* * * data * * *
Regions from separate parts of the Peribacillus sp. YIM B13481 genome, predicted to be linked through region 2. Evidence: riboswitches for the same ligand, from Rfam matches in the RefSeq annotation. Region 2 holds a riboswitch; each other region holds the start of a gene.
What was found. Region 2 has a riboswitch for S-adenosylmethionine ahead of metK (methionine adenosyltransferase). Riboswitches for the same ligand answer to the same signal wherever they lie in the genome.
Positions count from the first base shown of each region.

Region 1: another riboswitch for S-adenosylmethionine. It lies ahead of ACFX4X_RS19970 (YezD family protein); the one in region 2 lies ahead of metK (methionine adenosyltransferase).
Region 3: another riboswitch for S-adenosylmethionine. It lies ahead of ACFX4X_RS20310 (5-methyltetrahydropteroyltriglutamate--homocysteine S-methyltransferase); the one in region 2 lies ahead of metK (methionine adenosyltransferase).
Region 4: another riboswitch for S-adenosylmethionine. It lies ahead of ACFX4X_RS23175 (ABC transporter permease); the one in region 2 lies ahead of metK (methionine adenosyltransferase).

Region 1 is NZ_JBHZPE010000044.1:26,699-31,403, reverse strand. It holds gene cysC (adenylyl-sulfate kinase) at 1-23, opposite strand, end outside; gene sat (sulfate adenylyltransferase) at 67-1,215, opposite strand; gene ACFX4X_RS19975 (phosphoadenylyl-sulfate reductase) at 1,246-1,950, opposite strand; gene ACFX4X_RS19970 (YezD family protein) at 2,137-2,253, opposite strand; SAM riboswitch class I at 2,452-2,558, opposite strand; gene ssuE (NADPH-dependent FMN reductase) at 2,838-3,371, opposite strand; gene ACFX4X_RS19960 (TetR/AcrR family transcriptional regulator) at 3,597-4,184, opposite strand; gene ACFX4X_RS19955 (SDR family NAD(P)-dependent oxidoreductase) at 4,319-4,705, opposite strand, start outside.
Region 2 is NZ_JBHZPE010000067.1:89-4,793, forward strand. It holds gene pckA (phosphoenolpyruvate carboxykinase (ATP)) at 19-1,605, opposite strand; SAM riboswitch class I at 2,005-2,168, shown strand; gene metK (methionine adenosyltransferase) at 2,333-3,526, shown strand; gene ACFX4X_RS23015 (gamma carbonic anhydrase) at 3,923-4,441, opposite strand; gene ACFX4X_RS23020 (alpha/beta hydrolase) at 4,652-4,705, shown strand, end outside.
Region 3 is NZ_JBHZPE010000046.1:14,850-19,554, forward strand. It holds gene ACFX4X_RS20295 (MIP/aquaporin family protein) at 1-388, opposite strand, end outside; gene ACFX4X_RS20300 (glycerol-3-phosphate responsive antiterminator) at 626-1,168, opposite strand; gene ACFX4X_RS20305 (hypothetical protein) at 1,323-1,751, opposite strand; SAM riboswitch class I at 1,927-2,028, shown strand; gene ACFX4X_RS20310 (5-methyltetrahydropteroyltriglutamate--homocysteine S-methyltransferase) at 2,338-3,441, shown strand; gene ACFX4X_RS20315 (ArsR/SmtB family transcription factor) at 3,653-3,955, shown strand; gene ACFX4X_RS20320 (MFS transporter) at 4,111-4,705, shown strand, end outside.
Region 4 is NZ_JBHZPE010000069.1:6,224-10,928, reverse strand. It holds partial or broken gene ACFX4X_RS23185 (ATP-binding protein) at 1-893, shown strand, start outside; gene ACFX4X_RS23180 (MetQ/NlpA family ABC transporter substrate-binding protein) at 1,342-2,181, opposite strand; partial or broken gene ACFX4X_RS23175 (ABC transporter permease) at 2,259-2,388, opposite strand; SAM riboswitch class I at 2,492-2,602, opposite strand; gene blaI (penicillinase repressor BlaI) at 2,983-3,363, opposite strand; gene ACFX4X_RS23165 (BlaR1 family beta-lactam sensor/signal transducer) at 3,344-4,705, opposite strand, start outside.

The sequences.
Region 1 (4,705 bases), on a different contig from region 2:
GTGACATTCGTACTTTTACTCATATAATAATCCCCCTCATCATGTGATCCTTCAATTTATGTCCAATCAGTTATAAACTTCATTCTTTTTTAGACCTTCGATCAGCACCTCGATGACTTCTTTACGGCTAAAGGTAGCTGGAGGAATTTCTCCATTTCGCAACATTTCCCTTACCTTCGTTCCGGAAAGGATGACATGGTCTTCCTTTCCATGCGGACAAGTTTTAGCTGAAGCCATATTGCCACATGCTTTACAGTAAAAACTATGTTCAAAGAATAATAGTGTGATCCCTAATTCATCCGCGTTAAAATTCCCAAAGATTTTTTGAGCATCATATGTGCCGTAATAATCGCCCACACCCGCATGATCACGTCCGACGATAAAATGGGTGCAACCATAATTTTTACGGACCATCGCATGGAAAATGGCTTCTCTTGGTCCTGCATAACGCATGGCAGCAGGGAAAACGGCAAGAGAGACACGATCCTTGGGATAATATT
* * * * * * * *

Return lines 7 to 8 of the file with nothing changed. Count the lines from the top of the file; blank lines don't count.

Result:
Region 1 is NZ_JBHZPE010000044.1:26,699-31,403, reverse strand. It holds gene cysC (adenylyl-sulfate kinase) at 1-23, opposite strand, end outside; gene sat (sulfate adenylyltransferase) at 67-1,215, opposite strand; gene ACFX4X_RS19975 (phosphoadenylyl-sulfate reductase) at 1,246-1,950, opposite strand; gene ACFX4X_RS19970 (YezD family protein) at 2,137-2,253, opposite strand; SAM riboswitch class I at 2,452-2,558, opposite strand; gene ssuE (NADPH-dependent FMN reductase) at 2,838-3,371, opposite strand; gene ACFX4X_RS19960 (TetR/AcrR family transcriptional regulator) at 3,597-4,184, opposite strand; gene ACFX4X_RS19955 (SDR family NAD(P)-dependent oxidoreductase) at 4,319-4,705, opposite strand, start outside.
Region 2 is NZ_JBHZPE010000067.1:89-4,793, forward strand. It holds gene pckA (phosphoenolpyruvate carboxykinase (ATP)) at 19-1,605, opposite strand; SAM riboswitch class I at 2,005-2,168, shown strand; gene metK (methionine adenosyltransferase) at 2,333-3,526, shown strand; gene ACFX4X_RS23015 (gamma carbonic anhydrase) at 3,923-4,441, opposite strand; gene ACFX4X_RS23020 (alpha/beta hydrolase) at 4,652-4,705, shown strand, end outside.